Two days after a climate summit failed to deliver game-changing pledges to slash carbon emissions, the United Nations warned on Wednesday that global warming is devastating oceans and Earth's frozen spaces in ways that directly threaten a large slice of humanity.
Crumbling ice sheets, rising seas, melting glaciers, ocean dead zones, toxic algae blooms -- a raft of impacts on sea and ice are decimating fish stocks, destroying renewable sources of fresh water, and incubating super-storms that will ravage some megacities every year, according to a landmark assessment approved by the 195-nation Intergovernmental Panel on Climate Change (IPCC).
Some of these impacts are irreversible. The report, a digest of 7,000 peer-reviewed studies, is a sobering reminder that record greenhouse gas emissions, mostly from burning fossil fuels, are driving the planet towards a hothouse climate our species could find intolerable.
But it also raises more clearly than ever before a red flag on the need to confront changes that can no longer be averted. For some island nations and coastal cities, that will almost certainly mean finding new places to call home.
Even if we manage to limit global warming, we will continue to see major changes in the oceans, said Valerie Masson-Delmotte, a researcher at the Laboratory for Climate and Environmental Sciences and an IPCC co-chair.
The underlying 900-page scientific report is the fourth such UN tome in less than a year, with others focused on a 1.5-Celsius cap on global warming, the decline of biodiversity, as well as land use and the global food system.
All four conclude that humanity must overhaul how it produces, distributes and consumes almost everything to avoid the worst ravages of global warming and environmental degradation.
By absorbing a quarter of manmade CO2 and soaking up more than 90 percent of the heat generated by greenhouse gases, oceans have kept the planet livable -- but at a terrible cost, the report finds.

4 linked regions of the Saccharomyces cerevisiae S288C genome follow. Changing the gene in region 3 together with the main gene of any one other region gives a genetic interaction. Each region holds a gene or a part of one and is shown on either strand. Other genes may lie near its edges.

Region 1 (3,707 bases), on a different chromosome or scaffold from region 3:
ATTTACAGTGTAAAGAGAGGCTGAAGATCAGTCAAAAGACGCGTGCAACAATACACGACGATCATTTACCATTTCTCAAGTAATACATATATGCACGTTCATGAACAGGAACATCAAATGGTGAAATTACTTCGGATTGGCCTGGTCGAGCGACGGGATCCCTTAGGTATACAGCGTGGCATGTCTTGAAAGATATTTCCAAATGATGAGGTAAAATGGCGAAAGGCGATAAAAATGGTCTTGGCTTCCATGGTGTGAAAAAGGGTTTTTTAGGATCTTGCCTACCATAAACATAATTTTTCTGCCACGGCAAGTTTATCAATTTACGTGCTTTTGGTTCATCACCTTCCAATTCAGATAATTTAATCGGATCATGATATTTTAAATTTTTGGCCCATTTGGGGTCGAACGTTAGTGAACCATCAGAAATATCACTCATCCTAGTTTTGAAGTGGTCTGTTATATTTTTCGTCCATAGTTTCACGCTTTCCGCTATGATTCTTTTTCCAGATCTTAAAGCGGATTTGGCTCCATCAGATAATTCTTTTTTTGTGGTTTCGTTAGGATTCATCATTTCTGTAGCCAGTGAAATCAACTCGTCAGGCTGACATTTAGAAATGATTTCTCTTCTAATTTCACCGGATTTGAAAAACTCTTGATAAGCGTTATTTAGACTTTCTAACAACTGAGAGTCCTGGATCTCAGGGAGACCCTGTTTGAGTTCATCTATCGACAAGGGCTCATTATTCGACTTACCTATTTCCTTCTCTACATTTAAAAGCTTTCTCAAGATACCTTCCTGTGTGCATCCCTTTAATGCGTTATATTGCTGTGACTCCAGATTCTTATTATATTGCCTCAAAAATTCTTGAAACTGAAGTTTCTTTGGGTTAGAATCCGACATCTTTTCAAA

Seas have grown acidic, potentially undermining their capacity to draw down CO2; warmer surface water has expanded the force and range of deadly tropical storms; marine heat waves are wiping out coral reefs, which are unlikely to survive the century.
Most threatening of all, accelerating melt-off from glaciers and especially Earth's ice sheets atop Greenland and Antarctica are driving sea level rise.
Since 2005, the ocean has risen 2.5 times faster than during the 20th century. The rate at which the waterline rises will quadruple again by 2100 if carbon emissions continue unabated, the report found.
Regardless of emissions scenarios, we face a world of higher sea levels, said co-author Bruce Glavovic, a professor at Massey University, New Zealand, noting that humanity is concentrated on the world's shorelines.
It doesn’t take a big rise in sea level to lead to catastrophic problems, he added. Sea level rise is not a slow onset problem -- it's a crisis of extreme weather events.
By 2050, many coastal megacities and small island nations will experience what were formerly once-a-century weather disasters every year -- even with an aggressive drawdown of greenhouse gas emissions.
And by mid-century, more than a billion people will be living in low-lying areas vulnerable to cyclones, large-scale flooding and other extreme weather events amplified by rising seas.
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